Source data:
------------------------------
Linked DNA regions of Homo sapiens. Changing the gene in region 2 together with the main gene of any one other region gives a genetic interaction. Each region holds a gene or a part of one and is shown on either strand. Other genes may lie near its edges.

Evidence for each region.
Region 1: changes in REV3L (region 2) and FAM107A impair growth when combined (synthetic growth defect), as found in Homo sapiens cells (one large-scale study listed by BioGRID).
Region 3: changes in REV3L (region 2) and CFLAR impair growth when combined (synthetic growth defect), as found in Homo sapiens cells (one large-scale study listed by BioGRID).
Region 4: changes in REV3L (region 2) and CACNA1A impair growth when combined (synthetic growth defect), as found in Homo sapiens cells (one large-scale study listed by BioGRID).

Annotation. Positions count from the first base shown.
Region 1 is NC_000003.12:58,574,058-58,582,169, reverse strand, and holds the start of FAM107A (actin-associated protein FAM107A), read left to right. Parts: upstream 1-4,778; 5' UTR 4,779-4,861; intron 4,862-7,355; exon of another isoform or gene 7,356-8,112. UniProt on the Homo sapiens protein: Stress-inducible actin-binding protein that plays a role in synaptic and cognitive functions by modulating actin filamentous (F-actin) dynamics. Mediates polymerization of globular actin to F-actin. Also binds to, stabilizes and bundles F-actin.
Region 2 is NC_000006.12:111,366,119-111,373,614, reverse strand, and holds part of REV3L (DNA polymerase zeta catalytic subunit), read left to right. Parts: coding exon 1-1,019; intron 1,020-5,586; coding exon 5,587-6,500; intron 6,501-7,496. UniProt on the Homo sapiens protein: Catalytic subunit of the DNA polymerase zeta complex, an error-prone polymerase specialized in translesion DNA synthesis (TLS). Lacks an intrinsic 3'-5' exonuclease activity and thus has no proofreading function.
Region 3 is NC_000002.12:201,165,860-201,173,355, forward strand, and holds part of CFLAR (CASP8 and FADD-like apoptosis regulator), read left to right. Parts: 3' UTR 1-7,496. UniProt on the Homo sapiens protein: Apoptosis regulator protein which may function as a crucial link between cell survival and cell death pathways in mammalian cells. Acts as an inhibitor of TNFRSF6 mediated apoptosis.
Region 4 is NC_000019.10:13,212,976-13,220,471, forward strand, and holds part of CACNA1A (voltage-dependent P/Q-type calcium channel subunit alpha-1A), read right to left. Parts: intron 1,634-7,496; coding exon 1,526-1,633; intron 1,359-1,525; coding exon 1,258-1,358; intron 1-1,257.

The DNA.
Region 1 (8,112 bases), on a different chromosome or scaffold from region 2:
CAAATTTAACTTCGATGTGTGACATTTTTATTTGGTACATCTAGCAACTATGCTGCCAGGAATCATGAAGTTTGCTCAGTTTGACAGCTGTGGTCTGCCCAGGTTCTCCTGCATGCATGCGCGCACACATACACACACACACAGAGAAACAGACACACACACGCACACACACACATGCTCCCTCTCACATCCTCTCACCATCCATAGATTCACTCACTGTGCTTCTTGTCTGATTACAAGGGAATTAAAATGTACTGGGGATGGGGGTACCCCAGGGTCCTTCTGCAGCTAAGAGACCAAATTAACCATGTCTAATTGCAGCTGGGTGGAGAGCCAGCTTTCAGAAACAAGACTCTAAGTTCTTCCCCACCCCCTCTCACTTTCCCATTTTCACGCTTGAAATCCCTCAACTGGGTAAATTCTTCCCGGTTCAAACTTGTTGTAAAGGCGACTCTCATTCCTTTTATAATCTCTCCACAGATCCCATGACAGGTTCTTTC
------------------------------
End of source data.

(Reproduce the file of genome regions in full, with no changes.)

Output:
Linked DNA regions of Homo sapiens. Changing the gene in region 2 together with the main gene of any one other region gives a genetic interaction. Each region holds a gene or a part of one and is shown on either strand. Other genes may lie near its edges.

Evidence for each region.
Region 1: changes in REV3L (region 2) and FAM107A impair growth when combined (synthetic growth defect), as found in Homo sapiens cells (one large-scale study listed by BioGRID).
Region 3: changes in REV3L (region 2) and CFLAR impair growth when combined (synthetic growth defect), as found in Homo sapiens cells (one large-scale study listed by BioGRID).
Region 4: changes in REV3L (region 2) and CACNA1A impair growth when combined (synthetic growth defect), as found in Homo sapiens cells (one large-scale study listed by BioGRID).

Annotation. Positions count from the first base shown.
Region 1 is NC_000003.12:58,574,058-58,582,169, reverse strand, and holds the start of FAM107A (actin-associated protein FAM107A), read left to right. Parts: upstream 1-4,778; 5' UTR 4,779-4,861; intron 4,862-7,355; exon of another isoform or gene 7,356-8,112. UniProt on the Homo sapiens protein: Stress-inducible actin-binding protein that plays a role in synaptic and cognitive functions by modulating actin filamentous (F-actin) dynamics. Mediates polymerization of globular actin to F-actin. Also binds to, stabilizes and bundles F-actin.
Region 2 is NC_000006.12:111,366,119-111,373,614, reverse strand, and holds part of REV3L (DNA polymerase zeta catalytic subunit), read left to right. Parts: coding exon 1-1,019; intron 1,020-5,586; coding exon 5,587-6,500; intron 6,501-7,496. UniProt on the Homo sapiens protein: Catalytic subunit of the DNA polymerase zeta complex, an error-prone polymerase specialized in translesion DNA synthesis (TLS). Lacks an intrinsic 3'-5' exonuclease activity and thus has no proofreading function.
Region 3 is NC_000002.12:201,165,860-201,173,355, forward strand, and holds part of CFLAR (CASP8 and FADD-like apoptosis regulator), read left to right. Parts: 3' UTR 1-7,496. UniProt on the Homo sapiens protein: Apoptosis regulator protein which may function as a crucial link between cell survival and cell death pathways in mammalian cells. Acts as an inhibitor of TNFRSF6 mediated apoptosis.
Region 4 is NC_000019.10:13,212,976-13,220,471, forward strand, and holds part of CACNA1A (voltage-dependent P/Q-type calcium channel subunit alpha-1A), read right to left. Parts: intron 1,634-7,496; coding exon 1,526-1,633; intron 1,359-1,525; coding exon 1,258-1,358; intron 1-1,257.

The DNA.
Region 1 (8,112 bases), on a different chromosome or scaffold from region 2:
CAAATTTAACTTCGATGTGTGACATTTTTATTTGGTACATCTAGCAACTATGCTGCCAGGAATCATGAAGTTTGCTCAGTTTGACAGCTGTGGTCTGCCCAGGTTCTCCTGCATGCATGCGCGCACACATACACACACACACAGAGAAACAGACACACACACGCACACACACACATGCTCCCTCTCACATCCTCTCACCATCCATAGATTCACTCACTGTGCTTCTTGTCTGATTACAAGGGAATTAAAATGTACTGGGGATGGGGGTACCCCAGGGTCCTTCTGCAGCTAAGAGACCAAATTAACCATGTCTAATTGCAGCTGGGTGGAGAGCCAGCTTTCAGAAACAAGACTCTAAGTTCTTCCCCACCCCCTCTCACTTTCCCATTTTCACGCTTGAAATCCCTCAACTGGGTAAATTCTTCCCGGTTCAAACTTGTTGTAAAGGCGACTCTCATTCCTTTTATAATCTCTCCACAGATCCCATGACAGGTTCTTTC